Ladies ready for MLK Tournament in San Jose
Over 50 girls and women’s teams spanning 12 different divisions and age groups will descend on San Jose from Jan. 15-18 for the 13th annual MLK Tournament, hosted by the San Jose Jr. Sharks.
The event will be the culmination of close to eight months of behind-the-scenes legwork for tournament coordinator Sheela Mohan-Peterson, who says this year’s event is even larger than usual.
“This year, we have more teams than we usually do,” said Mohan-Peterson. “We’re up to 53, and we try to have an even numbers in each division but it doesn’t always work out that way.
“I think going forward, 50 teams is probably going to be the maximum we’re going to take, and that’s just based on ice availability.”
The age groups attending the tournament range from 8U to 19U, in addition to two women’s divisions.
“We have teams from different states west of the Mississippi, as well as teams coming in from British Columbia,” said Mohan-Peterson. “This year, too, we have teams from Alaska, Colorado, Arizona, New Mexico and Utah, as well as a good contingent coming from Washington, which is a really good sign that they’re growing their girls programs significantly.
“This year, we’ve got the lowest number of Canadian teams that we’ve had in a long time, but the only reason for that is because the exchange rate is so bad.”
The event will be split between the Sharks Ice facilities in Fremont and San Jose, and what can be a scheduling nightmare at the best of times was made a bit easier this year with the NHL’s Sharks electing to forego their traditional practice facility at Sharks Ice in favor of working in their main arena.
“The one issue we usually have during MLK is if the Sharks are in town,” said Mohan-Peterson. “We’re obviously happy to have them as such a great sponsor, but when they’re in town they need practice ice and that affects our scheduling process.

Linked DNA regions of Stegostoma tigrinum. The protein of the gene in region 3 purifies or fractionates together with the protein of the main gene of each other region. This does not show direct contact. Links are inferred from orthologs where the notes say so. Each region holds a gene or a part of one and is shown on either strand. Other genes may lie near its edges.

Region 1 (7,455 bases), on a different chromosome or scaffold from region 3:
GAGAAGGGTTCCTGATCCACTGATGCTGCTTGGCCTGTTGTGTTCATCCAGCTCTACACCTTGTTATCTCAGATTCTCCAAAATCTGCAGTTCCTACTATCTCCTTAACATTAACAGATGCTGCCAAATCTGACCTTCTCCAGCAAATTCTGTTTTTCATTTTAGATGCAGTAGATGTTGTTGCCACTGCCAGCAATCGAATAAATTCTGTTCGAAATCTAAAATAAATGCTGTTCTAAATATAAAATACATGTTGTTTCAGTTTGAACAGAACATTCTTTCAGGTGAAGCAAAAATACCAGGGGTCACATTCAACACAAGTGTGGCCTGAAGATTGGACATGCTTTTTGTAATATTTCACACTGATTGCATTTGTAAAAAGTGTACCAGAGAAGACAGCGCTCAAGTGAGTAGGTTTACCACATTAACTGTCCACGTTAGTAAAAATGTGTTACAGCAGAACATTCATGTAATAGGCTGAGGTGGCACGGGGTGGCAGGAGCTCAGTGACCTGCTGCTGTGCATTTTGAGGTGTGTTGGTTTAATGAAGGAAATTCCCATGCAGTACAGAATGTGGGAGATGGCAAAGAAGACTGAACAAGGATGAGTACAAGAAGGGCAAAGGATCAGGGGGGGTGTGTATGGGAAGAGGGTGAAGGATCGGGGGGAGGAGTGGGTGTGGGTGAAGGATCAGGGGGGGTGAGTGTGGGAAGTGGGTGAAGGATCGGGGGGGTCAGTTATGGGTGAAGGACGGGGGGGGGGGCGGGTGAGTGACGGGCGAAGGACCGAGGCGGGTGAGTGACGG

“This year, fortunately for us, they’ve decided they’ll be practicing at SAP Center and that really helps us from a scheduling aspect to be able to get all these games in.”
Now in its 12th year, the event has seen significant growth since Mohan-Peterson became involved seven years ago.
“We’ve grown at least 20 percent since I first got involved,” said Mohan-Peterson. “We’ve also attracted a lot more vendors and of late we’ve started getting attention from some scouts who are able to watch on our webcasts.
“Last year, I sent out e-mails to every NCAA Division I, Division III and club hockey coach informing them of the webcasts, and it’s just another way to raise the profile of the tournament and attract some more attention.”
But that’s not to say recruiting teams to the event isn’t a challenge. While the current exchange rate makes it difficult for Canadian programs to come south, the cost is high for teams on the East Coast to travel cross-country as well.
In addition, Mohan-Peterson says it’s becoming increasingly difficult to recruit high-end AAA programs outside of the state of California.
“The one downside is that outside of California, we’re not attracting as many AAA teams as we used to,” said Mohan-Peterson. “It’s not as easy as it used to be to get the AAA programs to come out because of all the choices they have to play in tournaments out east. So that’s a difficult part, and something we just keep working on.”
The tournament schedule is available online at http://stats.liahl.org/display-stats.php?league=13, and select games will be webcast starting the afternoon of Jan. 15. To view the live webcasts of the MLK Tournament, visit http://www.blackdogenterprises.org/watchMLK.php.
– John B. Spigott